Chamilo security

Since 2010, the general level of security of web applications has considerably improved. With the maturity obtained by the web applications sector came a set of improved methods to detect, report and publish security vulnerabilities.

Chamilo has not been idle in all this. Since the first version of Chamilo 1.8.6, we have had one major code review made by a Bulgarian security professional/hacker, then we have had one independent security vulnerabilities report for Chamilo 1.8.7, for which we have provided security patches and have fixed the vulnerabilities in less than 4 days. Some of these vulnerabilities were about a library we use and include inside the Chamilo code, not directly about Chamilo itself.

This also raised our awareness of Security threats caused by crafted data that we thought we were filtering well enough. This means that we are now coding directly paying attention to every new bit of code, to make sure it is appropriately filtereing the data input.

Amongst the most popular security threats in web applications, we find XSS, CSRF, SQL injection and browsers vulnerabilities.

We deal with XSS by filtering any input that is likely to be output on our campus, and removing any dangerous characters string.

CSRF are dealt with by ensuring every form uses a security token that prevents hacking of the form itself for other purposes.

We deal with SQL injection by filtering any data not coming from the database or from the code itself, and passing it through filters for data types and regular SQL filters.

Finally, we deal with browsers vulnerabilities by filtering input data and removing threatening strings.

Since 1.8.7, several independent reviews by security companies have been executed on Chamilo by large institutions using it, and the only issues found were related to server configuration or the ability for teachers to do more than expected in their own courses.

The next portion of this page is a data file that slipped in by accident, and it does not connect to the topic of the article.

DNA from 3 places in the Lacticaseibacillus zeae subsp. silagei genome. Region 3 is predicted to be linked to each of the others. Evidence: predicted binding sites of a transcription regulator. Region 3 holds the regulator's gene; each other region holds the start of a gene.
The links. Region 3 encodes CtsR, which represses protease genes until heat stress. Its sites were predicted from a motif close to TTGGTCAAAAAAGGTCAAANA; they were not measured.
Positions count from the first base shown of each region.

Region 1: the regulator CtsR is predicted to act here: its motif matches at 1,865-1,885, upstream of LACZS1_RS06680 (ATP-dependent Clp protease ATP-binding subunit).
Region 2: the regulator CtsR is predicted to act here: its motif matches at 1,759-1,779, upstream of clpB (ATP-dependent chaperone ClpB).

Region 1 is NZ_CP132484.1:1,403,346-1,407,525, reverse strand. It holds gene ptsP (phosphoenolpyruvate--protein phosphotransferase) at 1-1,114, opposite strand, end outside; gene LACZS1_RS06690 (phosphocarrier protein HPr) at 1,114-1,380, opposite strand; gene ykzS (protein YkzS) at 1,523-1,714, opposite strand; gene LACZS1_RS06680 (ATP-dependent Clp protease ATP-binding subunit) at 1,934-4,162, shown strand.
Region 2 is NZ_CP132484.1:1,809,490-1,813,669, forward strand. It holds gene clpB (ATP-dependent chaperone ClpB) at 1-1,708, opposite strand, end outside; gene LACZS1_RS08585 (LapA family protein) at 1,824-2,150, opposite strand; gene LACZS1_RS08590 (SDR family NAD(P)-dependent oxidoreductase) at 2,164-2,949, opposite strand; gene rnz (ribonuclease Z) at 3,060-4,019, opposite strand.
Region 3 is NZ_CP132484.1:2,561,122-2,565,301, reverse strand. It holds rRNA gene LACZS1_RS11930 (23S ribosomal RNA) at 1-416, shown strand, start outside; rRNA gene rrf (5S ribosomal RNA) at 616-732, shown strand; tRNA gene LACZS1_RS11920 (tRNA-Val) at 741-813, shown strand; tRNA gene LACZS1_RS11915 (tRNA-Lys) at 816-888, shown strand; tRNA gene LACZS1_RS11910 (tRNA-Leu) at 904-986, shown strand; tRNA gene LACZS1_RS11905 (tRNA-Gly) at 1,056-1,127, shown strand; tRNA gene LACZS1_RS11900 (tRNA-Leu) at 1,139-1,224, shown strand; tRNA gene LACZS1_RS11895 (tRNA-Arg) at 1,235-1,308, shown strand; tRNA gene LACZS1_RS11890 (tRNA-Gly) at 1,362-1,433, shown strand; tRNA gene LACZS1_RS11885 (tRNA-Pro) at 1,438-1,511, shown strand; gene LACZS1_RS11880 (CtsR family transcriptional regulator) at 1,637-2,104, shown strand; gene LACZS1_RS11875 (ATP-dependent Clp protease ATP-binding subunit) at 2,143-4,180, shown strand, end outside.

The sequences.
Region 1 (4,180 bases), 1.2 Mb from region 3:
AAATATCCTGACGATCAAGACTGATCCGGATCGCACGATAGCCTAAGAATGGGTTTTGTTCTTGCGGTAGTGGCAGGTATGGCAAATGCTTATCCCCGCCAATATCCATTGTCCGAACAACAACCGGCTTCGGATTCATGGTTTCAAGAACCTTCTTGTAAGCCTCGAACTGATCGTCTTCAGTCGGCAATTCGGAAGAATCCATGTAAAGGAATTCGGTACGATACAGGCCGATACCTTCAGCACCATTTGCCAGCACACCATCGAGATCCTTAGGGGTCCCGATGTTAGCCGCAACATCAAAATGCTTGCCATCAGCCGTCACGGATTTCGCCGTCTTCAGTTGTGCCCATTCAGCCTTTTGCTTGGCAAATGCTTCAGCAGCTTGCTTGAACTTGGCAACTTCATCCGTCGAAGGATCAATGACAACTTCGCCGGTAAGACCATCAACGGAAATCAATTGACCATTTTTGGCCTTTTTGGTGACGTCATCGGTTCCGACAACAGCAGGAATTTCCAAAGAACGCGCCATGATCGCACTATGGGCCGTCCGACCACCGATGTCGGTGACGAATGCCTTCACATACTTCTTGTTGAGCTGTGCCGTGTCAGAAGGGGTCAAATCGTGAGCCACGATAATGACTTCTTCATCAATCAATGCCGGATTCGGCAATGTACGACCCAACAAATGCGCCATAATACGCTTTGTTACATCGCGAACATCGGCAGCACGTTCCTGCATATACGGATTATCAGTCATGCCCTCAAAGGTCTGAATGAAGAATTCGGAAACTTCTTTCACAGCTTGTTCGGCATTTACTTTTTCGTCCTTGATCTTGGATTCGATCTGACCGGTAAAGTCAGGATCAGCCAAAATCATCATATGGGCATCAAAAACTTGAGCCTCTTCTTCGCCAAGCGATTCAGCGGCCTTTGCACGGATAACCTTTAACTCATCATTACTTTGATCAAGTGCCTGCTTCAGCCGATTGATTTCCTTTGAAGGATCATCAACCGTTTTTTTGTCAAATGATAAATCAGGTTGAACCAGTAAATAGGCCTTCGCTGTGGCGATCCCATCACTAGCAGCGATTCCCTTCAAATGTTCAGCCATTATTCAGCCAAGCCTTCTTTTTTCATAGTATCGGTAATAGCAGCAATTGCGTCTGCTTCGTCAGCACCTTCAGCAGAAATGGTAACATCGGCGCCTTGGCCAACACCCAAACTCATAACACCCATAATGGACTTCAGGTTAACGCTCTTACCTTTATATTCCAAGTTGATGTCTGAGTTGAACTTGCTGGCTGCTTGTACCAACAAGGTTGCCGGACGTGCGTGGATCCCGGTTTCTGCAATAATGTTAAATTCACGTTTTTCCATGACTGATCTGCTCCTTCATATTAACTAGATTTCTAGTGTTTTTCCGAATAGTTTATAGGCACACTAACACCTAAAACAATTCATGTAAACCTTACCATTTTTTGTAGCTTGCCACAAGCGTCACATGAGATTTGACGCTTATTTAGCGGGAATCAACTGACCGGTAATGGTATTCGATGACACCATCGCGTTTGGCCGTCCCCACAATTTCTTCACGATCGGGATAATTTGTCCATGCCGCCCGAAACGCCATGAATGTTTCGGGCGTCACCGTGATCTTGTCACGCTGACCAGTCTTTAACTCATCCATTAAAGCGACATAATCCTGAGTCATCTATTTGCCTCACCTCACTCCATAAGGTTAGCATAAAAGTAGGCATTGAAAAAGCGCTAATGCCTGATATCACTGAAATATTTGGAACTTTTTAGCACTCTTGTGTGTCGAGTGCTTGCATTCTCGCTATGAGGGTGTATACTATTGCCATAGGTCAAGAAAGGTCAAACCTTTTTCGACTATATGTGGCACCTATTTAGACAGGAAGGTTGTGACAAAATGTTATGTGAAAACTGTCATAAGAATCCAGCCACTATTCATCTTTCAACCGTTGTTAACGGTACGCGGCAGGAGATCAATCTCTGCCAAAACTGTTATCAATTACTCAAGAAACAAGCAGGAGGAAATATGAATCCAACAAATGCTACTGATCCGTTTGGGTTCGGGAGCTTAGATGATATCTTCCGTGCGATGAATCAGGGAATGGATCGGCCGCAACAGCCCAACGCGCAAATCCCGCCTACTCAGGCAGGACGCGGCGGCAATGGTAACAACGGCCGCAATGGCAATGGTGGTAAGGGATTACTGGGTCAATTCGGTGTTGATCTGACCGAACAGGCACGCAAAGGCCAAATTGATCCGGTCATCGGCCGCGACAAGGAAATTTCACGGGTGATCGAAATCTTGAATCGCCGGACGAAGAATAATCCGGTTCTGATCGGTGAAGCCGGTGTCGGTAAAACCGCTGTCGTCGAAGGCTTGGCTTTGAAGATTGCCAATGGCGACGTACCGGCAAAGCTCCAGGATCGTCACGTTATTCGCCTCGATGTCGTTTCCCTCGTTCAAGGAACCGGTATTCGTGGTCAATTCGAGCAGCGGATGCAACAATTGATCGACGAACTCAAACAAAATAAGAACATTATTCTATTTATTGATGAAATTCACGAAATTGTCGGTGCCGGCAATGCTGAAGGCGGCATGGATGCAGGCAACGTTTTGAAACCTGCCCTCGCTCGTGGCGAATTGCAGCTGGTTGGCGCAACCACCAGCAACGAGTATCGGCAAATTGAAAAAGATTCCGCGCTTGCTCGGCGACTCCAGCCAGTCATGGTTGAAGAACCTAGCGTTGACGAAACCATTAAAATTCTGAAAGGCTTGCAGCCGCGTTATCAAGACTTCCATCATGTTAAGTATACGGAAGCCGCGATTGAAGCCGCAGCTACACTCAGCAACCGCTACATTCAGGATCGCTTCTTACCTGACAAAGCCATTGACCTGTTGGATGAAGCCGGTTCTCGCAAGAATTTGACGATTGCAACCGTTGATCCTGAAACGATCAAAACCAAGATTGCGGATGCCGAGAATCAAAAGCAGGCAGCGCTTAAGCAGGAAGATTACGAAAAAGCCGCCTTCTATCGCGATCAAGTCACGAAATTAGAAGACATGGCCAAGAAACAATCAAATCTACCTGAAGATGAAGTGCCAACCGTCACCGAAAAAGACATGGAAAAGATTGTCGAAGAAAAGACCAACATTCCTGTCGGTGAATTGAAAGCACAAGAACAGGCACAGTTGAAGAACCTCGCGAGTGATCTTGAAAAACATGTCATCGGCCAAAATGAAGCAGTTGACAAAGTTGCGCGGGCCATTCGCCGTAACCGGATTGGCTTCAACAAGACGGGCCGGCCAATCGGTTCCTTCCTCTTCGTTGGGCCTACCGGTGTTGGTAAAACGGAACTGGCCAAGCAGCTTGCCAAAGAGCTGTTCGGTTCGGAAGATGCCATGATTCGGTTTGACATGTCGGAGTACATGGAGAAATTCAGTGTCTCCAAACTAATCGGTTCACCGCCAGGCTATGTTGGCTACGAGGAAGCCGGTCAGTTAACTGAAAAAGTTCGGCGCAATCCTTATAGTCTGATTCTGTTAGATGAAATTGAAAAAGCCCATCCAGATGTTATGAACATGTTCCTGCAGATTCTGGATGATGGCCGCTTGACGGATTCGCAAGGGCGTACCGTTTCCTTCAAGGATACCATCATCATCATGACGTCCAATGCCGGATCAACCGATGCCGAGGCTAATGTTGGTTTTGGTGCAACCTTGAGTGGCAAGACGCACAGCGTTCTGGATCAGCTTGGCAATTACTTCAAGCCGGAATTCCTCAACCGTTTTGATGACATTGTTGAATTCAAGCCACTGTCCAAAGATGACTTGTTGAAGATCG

We think Chamilo is now a very secure application in terms of hacking. Course content privacy still has some issues though, and we are working on better ways to prevent unauthorized access for the next versions. Don’t get me wrong, we do protect them through the use of Apache settings, but these are not included by default in Chamilo, which means you data is better protected if you go through our hosting services, so far.

You can find various security reports and security patches information by following the links below

http://support.chamilo.org/projects/chamilo-18/wiki/Security_issues

http://secunia.com/advisories/product/34198/?task=statistics

As a general warning, we recommend not to rely on insecure solutions like Dokeos: if patches are not provided by the publisher, then your application *is* insecure. Moodle is not very safe either, as hinted by the number of security issues that appear regularly (and generally take some time to be fixed). Check the Moodle security page if you doubt that.

Although Open Source software solutions like the ones mentioned here might prove to have security flaws, Closed Source solutions are generally considerably worse as they try to hide security flaws behind secrecy, leaving their users affected by serious vulnerabilities, all the while pretending this isn’t the case. Open Source is more sincere and (most of the time) has open processes which allow for review by many eyes.

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